You Can Mute Emails, Texts, Tweets And More—And You Should (#GotBitcoin?)
The mute button, available in your email, texting app, Facebook and more, lets you control what you see and hear online without having to block or unfriend. You Can Mute Emails, Texts, Tweets And More—And You Should (#GotBitcoin?)
My phone and computer are perpetually filled with people talking—always, always talking. In Slack, on Twitter , in my Messages app. I love them, mostly, but I sometimes wish they’d shut up. I certainly don’t want them interrupting my every moment with push notifications, especially while I’m on vacation or just trying to enjoy a summer evening.
There’s a solution to this problem, and you can find it in most popular communication and social apps. It’s called the mute button, and you should be using yours more. Muting lets you tune things out, but in a much less door-slammy way than an unfriend or a block. Everyone can keep on talking, you just won’t hear it.
Here’s just one example: Ever been in one of those ridiculously long reply-all email chains that racks up 80 messages and has absolutely nothing to do with you? Me too. With a couple of taps, I mute the thread. It keeps going, and still lives in my Gmail if I ever need to find it, but it’ll never pop up in my inbox again.
In a way, the mute button provides a return to life before fast-moving feeds and constant notifications. Besides, when my phone isn’t buzzing for every new DM or Slack emoji, the stuff that matters comes through more clearly. It’s a tool you can and should use all the time.
There are two different kinds of muting. The first I call Backgrounding. You tune stuff out, but things keep going and you can check in whenever you want. It’s like stepping out of a room where everyone else is still talking. A group chat you don’t want notifications for, but can still check in on from time to time—perfect background noise.
Here’s how to background the noisiest accounts in a few popular places.
Gmail: Open up the thread, click the three vertical dots at the top of the page, and select Mute from the list. If you have keyboard shortcuts turned on, you can also just hit the M key.
Outlook: Open a thread, click the three horizontal dots in the menu above the message, and select Ignore. (In the desktop app, the Ignore button is in the Delete group.) That will move the thread, including future emails, into your Deleted Items folder. A warning: Messages are expunged from that folder after 14 days, so you’ll want to ignore judiciously.
Slack: The only thing Slack lets you mute is a channel, but even that can be helpful. The quickest way to do so is to type “/mute” into the channel you want to mute. You can also go to the Channel Settings menu and select Mute [channel name].
WhatsApp: Open any message or group chat, then tap on the name at the top. Look for the Mute menu option, and toggle it on. You’ll have to select a time frame—from eight hours up to a full year—but once you turn it on, you won’t get any more notifications even as the group flows.
Facebook Messenger: Open a chat, tap on the name at the top to open the settings menu. Scroll down and tap on Receive Notifications, then select Mute Conversation at the top. You can mute it for as little as 15 minutes, or keep it muted indefinitely.
Apple Messages: Open a chat, tap the name at the top then select Info. Toggle the Hide Alerts slider on.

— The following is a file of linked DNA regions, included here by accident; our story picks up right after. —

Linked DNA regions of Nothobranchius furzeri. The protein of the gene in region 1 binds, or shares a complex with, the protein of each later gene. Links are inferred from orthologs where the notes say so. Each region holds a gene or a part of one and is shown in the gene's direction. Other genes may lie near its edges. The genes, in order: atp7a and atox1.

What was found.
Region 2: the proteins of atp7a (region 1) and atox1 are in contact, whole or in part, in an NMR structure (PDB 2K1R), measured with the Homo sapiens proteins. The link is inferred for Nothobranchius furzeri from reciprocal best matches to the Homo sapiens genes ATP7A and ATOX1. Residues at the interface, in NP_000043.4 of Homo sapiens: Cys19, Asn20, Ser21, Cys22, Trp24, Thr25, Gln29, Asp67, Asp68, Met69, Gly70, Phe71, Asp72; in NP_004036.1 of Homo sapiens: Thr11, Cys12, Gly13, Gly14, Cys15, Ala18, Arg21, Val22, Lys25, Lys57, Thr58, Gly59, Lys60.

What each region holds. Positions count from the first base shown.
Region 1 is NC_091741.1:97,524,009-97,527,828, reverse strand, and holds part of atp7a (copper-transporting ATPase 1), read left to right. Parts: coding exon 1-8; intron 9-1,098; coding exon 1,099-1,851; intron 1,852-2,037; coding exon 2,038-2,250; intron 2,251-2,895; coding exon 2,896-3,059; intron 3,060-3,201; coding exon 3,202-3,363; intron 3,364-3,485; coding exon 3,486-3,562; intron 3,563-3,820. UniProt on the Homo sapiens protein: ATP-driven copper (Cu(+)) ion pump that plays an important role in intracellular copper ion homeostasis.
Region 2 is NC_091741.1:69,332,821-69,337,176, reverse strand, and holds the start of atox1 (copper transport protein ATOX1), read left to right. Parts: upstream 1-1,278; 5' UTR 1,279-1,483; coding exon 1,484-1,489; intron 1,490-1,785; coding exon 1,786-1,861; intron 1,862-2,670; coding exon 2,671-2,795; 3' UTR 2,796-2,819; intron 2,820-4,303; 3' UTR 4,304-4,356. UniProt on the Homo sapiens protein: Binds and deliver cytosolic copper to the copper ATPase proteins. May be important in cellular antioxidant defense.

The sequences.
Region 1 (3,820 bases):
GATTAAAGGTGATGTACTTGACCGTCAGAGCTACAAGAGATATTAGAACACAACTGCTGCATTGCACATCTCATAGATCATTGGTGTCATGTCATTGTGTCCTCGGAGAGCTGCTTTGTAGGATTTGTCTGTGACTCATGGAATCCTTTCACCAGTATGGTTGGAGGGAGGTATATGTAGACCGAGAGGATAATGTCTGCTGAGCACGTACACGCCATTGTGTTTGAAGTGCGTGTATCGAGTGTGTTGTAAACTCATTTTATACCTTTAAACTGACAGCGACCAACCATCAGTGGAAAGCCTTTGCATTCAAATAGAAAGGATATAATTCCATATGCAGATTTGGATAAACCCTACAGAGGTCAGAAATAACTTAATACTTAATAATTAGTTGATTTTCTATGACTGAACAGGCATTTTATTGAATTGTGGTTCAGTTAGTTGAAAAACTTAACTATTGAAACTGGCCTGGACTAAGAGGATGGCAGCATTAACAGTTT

Android Messages: Open a chat and tap on the three vertical dots at the top right. Select Details, then tap on Notifications. Toggle the Show Notifications slider off.
Then there’s what I call Bouncing. This is when you mute accounts so that they don’t pop up again unless you manually un-mute them. This is particularly useful on social media: The mute button lets you remove them from your feed without removing them from your friend list. Next time you see someone you muted, and it comes out that you haven’t seen that person’s posts? Just blame the algorithm.
On Instagram: Tap the three-dot menu on any post, then select Mute. From there you can choose whether to mute a person’s posts only, or both his posts and stories. Whichever you choose, you’ll never see him in your feed again.
On Facebook: To get someone’s posts out of your News Feed, just tap the three-dot menu at the top right of any post. You can either pick Snooze to stop seeing her posts for 30 days, or unfollow her altogether. You’ll stay friends, you just won’t see her ramblings on your feed.
On Twitter: You can mute accounts by going to their profile pages, tapping the three-dot menu (vertical on the web, horizontal in the apps) and selecting Mute @[account]. You can also keep certain words or phrases off your timeline by going to Settings and Privacy, then Muted Words and clicking add. Put in “Bachelorette” or “Raptors,” choose whether you want to mute them from everyone or only people you follow, and you won’t see posts containing those words again as long as you want. Twitter’s tools are powerful but complicated, so it might take a few tries to get right.
More apps should have tools like Twitter’s. I’d like to mute certain kinds of YouTube videos to keep them out of my recommendations, for instance, and I’d love to never see a #tbt post on Instagram again. This kind of content control should be available to users across the internet. It’s clearer than ever that we shouldn’t trust the algorithms to tell us what matters, so we should at least be able to filter it ourselves.
So far, I’ve found that muting Gmail threads, Slack channels and group chats are particularly useful ways to regain some sanity in my life. Whatever you use, I’d urge you to notice the next time you see something and think, “I don’t care.” Mute it, whatever it is. Your life gets a little better, and no one else is the wiser. You Can Mute Emails, You Can Mute Emails, You Can Mute Emails, You Can Mute Emails, You Can Mute Emails,